Growing In Faith
I am sure you know that, as a Christian, you are meant to live as an example to others in the way you behave. Older siblings are warned to be a good example to their younger brothers and sisters. Christian young people are told of the importance of living as Christians before a watching world of unbelievers. When you are at school and work, when you are interacting with neighbors and customers, even when you are at a family reunion, you are to behave in distinctly Christian ways. You won’t do the wrong that unbelievers do. You won’t watch the indecent scenes that unbelievers watch. You won’t accept as funny the situations at which unbelievers laugh. Jesus taught that we are “the salt of the earth” and “the light of the world” and as such we are to stand out from the world around us. (Matthew 5:13-16)
We are also to stand as an example of Christian character and maturity before other Christians, even when those Christians are older, wiser, and godlier than you. That is a scary thought, an intimidating challenge. Yet, this was exactly Paul’s challenge to Timothy. Timothy was a young man, young enough that older Christians might look down on him and think that they could not possibly learn anything from him. Still, Paul told him that it was his responsibility to set them an example in his conduct.
“Conduct” is a very general word. It’s a broad word that refers to all of life. In all we do, including our behavior, we are to set an example. There is no area of life that isn’t covered by “set the believers an example . . . in conduct. . .” (1 Timothy 4:12, ESV) This was true for Timothy and it is true for you and me. We are to be an example at home, at church, at the grocery store, on the freeway, on the playground, and at the barber shop. In the day-in, day-out humdrum of life—at the gas station, in the grocery line, at the soccer game, washing the car—we must be an example.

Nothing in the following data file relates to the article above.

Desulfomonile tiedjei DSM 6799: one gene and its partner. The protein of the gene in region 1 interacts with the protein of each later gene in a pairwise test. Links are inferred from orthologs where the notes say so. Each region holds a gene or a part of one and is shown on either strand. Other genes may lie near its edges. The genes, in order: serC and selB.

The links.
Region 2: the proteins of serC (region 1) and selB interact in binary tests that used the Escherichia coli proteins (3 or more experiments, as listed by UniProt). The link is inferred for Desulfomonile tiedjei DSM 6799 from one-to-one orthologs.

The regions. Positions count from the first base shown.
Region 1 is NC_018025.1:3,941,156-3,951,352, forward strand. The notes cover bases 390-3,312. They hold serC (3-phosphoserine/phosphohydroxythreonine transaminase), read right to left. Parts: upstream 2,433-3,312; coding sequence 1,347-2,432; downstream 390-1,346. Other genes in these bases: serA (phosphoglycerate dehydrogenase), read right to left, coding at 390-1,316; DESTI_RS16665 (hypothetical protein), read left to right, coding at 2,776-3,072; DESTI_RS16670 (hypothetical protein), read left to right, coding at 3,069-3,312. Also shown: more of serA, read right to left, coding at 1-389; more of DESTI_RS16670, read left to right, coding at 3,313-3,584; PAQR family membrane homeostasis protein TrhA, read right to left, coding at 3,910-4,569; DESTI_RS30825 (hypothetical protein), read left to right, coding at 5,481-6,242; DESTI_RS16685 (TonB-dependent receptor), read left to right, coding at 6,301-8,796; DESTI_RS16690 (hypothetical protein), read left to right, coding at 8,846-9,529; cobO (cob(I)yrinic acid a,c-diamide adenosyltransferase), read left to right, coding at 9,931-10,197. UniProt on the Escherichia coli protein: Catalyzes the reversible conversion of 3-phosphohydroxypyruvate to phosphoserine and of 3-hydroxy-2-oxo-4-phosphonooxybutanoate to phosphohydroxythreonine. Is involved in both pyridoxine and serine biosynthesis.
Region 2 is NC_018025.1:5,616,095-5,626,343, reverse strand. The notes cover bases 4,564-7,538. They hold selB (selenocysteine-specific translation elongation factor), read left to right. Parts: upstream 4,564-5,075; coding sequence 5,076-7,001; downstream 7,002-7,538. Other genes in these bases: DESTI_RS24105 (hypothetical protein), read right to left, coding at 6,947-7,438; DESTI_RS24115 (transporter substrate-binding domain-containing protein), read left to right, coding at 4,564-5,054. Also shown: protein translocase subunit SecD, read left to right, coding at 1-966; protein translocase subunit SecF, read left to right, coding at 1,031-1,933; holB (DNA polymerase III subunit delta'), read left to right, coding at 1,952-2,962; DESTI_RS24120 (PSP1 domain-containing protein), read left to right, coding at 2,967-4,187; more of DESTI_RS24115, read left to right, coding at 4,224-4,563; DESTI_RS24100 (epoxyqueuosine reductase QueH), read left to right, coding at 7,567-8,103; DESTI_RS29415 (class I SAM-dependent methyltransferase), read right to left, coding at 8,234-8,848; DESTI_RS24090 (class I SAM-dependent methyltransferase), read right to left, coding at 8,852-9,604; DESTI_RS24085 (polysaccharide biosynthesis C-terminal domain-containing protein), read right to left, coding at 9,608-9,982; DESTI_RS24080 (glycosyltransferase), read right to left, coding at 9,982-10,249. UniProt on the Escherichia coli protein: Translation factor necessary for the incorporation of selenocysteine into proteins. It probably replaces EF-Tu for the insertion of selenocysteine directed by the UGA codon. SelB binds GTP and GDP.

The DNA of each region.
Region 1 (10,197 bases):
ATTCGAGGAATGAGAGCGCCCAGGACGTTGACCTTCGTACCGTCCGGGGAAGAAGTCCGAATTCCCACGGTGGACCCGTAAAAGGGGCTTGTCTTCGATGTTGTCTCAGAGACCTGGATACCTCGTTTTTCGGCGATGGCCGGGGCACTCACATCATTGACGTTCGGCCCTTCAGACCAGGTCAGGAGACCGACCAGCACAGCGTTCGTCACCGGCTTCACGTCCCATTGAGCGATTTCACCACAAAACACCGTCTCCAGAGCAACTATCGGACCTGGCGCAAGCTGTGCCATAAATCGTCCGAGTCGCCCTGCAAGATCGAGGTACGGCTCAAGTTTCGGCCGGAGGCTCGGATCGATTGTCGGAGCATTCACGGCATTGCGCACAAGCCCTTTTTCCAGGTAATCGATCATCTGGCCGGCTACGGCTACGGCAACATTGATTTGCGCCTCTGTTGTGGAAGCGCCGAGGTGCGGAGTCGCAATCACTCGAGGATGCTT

In order to show true Christian conduct in our lives, it has to be in us. It has to be genuine, not just a performance. If our conduct is simply outward conformity to the expectations of the Christian crowd, it is not genuine and will not stand up under pressure or temptation. Christian conduct must flow out of a Christian thought life, so it's important what we are feeding our minds accordingly in terms of music, TV, movies, and conversation. Remember Philippians 4:8 (ESV), "Finally, brothers, whatever is true, whatever is honorable, whatever is just, whatever is pure, whatever is lovely, whatever is commendable, if there is any excellence, if there is anything worthy of praise, think about these things."
Are you that example of godliness? Do others look to you as someone who models what it means to conduct yourself as a Christian? When you gather with other people, do they see you modeling Christian conduct? Do other Christians see you as a model of godliness? This is your God-given task!
All the time, in every way, in all of life, God challenges us to be an example of godliness to both non-Christians and Christians.
Here are some questions to consider regarding your conduct:
- In what ways do you think you are serving as a good example in your conduct? Pray and thank God for them.
- In what ways do you think you are setting a poor example in your conduct? Pray and ask God to forgive you and to give you the grace to change!